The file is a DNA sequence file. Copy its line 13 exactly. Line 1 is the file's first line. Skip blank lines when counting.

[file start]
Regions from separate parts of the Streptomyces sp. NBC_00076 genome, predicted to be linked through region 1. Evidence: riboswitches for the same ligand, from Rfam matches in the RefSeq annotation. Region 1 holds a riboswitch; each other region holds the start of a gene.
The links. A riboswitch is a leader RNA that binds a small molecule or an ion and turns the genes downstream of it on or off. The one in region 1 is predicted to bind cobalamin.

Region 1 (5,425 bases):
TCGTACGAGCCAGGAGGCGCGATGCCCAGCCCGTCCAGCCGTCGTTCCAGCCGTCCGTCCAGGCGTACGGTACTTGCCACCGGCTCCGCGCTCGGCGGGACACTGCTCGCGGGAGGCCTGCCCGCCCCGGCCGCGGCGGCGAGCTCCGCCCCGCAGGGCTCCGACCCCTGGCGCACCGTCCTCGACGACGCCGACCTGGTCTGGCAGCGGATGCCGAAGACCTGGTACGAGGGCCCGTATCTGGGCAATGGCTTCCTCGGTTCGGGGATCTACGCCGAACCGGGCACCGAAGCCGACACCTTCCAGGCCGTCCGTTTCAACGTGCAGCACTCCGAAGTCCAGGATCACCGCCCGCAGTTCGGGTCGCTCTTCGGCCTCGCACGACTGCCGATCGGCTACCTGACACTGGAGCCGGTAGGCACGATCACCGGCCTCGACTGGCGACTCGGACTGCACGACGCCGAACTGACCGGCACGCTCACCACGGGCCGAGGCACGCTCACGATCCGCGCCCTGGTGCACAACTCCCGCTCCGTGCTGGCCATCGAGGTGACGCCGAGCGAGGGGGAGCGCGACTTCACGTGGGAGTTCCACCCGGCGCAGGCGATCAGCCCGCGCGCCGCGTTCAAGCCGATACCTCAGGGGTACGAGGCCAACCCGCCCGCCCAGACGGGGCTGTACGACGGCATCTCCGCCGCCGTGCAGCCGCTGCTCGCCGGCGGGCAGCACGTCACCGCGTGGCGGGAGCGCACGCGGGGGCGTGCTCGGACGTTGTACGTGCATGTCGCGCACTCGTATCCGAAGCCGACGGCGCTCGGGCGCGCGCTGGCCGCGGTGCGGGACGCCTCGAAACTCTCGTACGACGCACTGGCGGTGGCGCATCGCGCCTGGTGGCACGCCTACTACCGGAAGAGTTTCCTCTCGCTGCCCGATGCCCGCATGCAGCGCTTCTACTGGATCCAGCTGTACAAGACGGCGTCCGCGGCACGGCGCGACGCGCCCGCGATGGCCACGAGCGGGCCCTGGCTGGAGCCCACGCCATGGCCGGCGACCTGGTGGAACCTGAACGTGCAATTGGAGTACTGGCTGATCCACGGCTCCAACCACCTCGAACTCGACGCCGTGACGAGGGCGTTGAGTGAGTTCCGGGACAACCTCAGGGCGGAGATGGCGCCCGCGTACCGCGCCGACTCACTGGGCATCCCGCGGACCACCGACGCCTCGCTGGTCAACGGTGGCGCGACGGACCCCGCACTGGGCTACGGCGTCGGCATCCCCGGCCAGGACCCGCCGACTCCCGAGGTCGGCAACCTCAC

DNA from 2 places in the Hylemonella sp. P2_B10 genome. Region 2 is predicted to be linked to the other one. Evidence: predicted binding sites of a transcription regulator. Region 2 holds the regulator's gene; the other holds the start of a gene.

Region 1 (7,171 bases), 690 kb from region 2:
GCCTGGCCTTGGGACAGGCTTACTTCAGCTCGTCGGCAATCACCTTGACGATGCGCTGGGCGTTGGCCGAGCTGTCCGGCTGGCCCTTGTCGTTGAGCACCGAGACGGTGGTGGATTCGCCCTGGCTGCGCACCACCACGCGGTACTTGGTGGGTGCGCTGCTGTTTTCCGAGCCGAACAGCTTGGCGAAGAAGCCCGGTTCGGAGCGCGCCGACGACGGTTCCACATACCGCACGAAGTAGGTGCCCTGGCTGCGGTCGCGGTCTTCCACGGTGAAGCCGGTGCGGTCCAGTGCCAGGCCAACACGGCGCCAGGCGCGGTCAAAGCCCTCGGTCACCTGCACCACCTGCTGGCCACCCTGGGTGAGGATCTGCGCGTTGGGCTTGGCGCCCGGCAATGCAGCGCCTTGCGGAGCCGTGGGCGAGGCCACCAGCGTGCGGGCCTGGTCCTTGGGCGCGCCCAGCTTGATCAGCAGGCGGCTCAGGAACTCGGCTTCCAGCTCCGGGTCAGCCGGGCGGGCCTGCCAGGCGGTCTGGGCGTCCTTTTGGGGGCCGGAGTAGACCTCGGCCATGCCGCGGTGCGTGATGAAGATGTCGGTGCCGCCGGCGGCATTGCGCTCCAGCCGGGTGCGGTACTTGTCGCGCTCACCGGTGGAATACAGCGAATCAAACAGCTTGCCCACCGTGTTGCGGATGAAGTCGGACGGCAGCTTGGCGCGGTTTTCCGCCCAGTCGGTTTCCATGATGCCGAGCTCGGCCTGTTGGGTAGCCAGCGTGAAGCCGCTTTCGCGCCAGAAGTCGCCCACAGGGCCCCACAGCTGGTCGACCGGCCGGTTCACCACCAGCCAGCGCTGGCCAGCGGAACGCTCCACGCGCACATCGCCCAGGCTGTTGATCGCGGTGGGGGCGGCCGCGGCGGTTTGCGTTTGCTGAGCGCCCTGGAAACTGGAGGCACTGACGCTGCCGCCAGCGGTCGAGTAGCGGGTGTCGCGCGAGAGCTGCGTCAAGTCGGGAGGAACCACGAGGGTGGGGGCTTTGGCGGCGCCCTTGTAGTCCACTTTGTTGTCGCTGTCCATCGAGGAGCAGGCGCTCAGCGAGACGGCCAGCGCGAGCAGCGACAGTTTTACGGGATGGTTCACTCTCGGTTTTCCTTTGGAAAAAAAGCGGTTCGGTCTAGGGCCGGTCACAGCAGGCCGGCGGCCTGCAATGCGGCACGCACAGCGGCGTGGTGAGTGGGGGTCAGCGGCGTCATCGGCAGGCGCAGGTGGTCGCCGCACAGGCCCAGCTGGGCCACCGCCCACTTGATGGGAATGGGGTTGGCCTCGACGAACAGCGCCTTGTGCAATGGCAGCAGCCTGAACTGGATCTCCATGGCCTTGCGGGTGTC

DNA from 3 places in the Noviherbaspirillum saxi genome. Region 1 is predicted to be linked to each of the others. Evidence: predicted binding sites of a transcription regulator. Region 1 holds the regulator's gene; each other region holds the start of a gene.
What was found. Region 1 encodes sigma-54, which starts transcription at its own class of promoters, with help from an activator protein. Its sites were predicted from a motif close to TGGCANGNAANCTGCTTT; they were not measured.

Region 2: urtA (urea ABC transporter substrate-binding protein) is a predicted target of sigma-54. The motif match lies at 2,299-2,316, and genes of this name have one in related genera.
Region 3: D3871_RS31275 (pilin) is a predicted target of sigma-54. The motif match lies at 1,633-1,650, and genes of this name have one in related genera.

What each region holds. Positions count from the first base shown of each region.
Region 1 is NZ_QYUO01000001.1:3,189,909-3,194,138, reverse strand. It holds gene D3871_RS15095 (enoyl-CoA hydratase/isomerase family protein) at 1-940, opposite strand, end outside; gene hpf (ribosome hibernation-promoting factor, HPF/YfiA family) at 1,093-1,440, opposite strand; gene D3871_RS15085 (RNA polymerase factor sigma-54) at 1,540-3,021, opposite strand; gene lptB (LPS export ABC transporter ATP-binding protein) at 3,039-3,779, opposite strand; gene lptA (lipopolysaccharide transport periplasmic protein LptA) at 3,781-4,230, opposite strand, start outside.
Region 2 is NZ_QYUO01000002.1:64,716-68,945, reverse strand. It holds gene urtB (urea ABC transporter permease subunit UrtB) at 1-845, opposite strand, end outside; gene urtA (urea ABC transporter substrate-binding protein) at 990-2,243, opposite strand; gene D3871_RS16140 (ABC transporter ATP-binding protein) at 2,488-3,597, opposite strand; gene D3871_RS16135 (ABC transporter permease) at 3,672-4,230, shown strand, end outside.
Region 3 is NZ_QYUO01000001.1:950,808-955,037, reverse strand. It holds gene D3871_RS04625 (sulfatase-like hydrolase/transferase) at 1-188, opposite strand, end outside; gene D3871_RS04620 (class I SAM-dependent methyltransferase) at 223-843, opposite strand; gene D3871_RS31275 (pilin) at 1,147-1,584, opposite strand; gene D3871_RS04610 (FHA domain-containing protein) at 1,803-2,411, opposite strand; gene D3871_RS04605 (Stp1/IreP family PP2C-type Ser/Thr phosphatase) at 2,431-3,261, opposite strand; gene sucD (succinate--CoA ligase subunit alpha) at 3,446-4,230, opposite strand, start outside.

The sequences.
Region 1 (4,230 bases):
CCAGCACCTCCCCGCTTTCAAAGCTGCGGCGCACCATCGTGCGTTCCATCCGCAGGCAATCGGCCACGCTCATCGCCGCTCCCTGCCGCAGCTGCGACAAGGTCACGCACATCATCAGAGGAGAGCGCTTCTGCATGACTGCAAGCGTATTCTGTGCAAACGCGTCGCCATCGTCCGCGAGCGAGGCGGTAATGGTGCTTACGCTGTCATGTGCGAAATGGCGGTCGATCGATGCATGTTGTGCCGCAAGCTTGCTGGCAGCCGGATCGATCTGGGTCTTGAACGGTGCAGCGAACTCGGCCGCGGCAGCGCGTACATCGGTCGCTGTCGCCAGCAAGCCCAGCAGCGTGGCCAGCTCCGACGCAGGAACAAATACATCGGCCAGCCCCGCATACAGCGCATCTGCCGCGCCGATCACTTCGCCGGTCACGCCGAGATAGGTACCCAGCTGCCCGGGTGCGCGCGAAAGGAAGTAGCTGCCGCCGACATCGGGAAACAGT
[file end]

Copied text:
Region 1 is NZ_QYUO01000001.1:3,189,909-3,194,138, reverse strand. It holds gene D3871_RS15095 (enoyl-CoA hydratase/isomerase family protein) at 1-940, opposite strand, end outside; gene hpf (ribosome hibernation-promoting factor, HPF/YfiA family) at 1,093-1,440, opposite strand; gene D3871_RS15085 (RNA polymerase factor sigma-54) at 1,540-3,021, opposite strand; gene lptB (LPS export ABC transporter ATP-binding protein) at 3,039-3,779, opposite strand; gene lptA (lipopolysaccharide transport periplasmic protein LptA) at 3,781-4,230, opposite strand, start outside.